Tuesday, October 29, 2002
CASCADE LOCKS — A racing duel between two mayors last Sunday ended well for both parties — but perhaps not so tidily for unsuspecting Hood River City Manager Lynn Guenther.
On Monday afternoon, a surprised Guenther learned that he would be covering the bet lost by Mayor Paul Cummings to Cascade Locks Mayor Roger Freeborn. Guenther will clean the Cascade Locks City Council Chambers for Freeborn.
“My last words to Mayor Cummings were ‘don’t hurt yourself,’ I had no idea he was leading me down the primrose path or I would have given him some driving tips,” said Guenther.
In the interest of fairness, he is demanding that Freeborn’s victory be swept away in a “grudge match” between himself and Robert Willoughby, his Cascade Locks counterpart.
“We have no control over our honorable mayors and the not-so-honorable deals those two get themselves into,” grumbled Guenther.
But Freeborn said Guenther doesn’t need to worry that his manual labor will be in vain, since the council will make sure to schedule the cleaning after a particularly bad mudslinging session.
“We really appreciate Mayor Cummings’ offer to send Lynn to clean for us and will try to make it worth his while,” said Freeborn.
The contested go-kart race at Port Marine Park in Cascade Locks on Sunday involved more than 46 vehicles and drew about 200 contestants and spectators. Although Cummings willingly took the wheel to challenge Freeborn on the one-half mile track, he questions his loss on several key points — the most important being that Freeborn failed to disclose that he is almost a professional in that field.
Cummings admitted that he had hoped to garner the victory because Freeborn did not know about his past experience with dragsters.
“Even though I’m not sure the race was fair and square, I will be gracious in my defeat and volunteer Lynn to do something here,” said Cummings.
Freeborn said he can magnanimously overlook any aspersions upon his character since he believes that losing is harder for some individuals than for others — although he can’t really relate to that problem.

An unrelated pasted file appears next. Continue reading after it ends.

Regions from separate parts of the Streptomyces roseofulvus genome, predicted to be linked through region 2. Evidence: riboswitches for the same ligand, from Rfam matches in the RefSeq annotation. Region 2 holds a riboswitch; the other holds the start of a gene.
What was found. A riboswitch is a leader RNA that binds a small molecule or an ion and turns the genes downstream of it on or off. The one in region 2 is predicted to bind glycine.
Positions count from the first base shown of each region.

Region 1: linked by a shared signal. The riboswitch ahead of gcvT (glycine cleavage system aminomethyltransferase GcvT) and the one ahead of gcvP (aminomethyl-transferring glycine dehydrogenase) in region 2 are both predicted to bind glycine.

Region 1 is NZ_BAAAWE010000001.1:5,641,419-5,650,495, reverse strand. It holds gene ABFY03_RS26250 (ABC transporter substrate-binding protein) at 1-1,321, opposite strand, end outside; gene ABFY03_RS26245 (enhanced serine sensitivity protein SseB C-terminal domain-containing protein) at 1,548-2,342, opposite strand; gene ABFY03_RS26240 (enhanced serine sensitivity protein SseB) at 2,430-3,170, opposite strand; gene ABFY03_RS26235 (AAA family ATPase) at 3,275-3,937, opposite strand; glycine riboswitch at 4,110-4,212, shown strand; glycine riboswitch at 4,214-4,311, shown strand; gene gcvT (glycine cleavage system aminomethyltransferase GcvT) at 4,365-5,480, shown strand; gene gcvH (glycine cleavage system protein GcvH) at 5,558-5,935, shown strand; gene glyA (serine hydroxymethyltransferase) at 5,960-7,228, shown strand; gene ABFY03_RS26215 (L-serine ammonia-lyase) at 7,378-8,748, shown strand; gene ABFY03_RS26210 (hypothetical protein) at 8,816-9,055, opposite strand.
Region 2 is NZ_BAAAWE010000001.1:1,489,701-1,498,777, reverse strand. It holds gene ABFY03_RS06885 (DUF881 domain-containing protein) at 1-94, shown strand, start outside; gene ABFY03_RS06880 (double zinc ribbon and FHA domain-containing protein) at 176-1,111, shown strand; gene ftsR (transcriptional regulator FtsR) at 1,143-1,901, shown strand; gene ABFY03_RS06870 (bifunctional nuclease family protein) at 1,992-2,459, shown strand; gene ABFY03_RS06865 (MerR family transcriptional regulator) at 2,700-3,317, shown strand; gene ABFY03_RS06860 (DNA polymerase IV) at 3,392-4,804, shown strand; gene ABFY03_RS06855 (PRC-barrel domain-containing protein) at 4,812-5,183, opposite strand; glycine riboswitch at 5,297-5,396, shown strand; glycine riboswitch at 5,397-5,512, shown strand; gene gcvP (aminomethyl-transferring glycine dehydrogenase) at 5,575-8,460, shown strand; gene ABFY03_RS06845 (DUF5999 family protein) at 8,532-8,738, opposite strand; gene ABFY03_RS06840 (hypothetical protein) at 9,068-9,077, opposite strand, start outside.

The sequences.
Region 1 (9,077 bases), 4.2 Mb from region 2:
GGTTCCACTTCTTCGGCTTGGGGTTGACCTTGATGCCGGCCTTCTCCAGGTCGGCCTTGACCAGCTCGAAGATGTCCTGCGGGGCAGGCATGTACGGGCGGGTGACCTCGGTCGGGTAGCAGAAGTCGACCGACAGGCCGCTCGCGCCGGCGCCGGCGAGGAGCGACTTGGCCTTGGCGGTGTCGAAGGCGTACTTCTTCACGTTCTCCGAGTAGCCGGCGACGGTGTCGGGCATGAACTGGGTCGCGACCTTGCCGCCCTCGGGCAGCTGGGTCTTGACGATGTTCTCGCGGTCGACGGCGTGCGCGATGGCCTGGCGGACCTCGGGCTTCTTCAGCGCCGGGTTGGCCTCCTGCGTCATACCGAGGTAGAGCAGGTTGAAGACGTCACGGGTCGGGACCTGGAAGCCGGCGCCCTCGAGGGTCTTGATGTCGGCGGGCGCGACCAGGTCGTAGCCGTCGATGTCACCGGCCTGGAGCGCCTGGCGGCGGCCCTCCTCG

“I take my hat off to the mayor for stepping up to the challenge and maybe I can give him some pointers next year,” he said.
Freeborn and Cummings hit the road in a “test” go-kart race that was well attended enough to turn into the first full-blown competition next summer.
The Cascade Locks mayor said he organized the event with the help from Hot Track Indoor Go-Karting in Vancouver, Wash., and the big four Kart Shop owners in Portland.
Besides the fun it offered, Freeborn said he organized the informal competition to demonstrate to other community members how much local interest there was for almost any recreational activity. He said entertaining programs would also draw tourists into the economically-distressed community.
“Anyone who has an idea and a little ambition can put an event together,” said Freeborn, who has now thrown down the gauntlet for Cummings to best him by holding a Mayor’s Ball this winter that can rival his first-ever extravaganza in early 2002.
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I Can't Keep Quiet singers at "Citizen Town Hall"
‘I can’t keep quiet,’ sing members of an impromptu choir in front of Hood River Middle School Saturday prior to the citizen town hall for questions to Rep. Greg Walden. The song addresses female empowerment generally and sexual violence implicitly, and gained prominence during the International Women’s Day events in January. The singers braved a sudden squall to finish their song and about 220 people gathered in HRMS auditorium, which will be the scene of the April 12 town hall with Rep. Greg Walden, at 3 p.m. Enlarge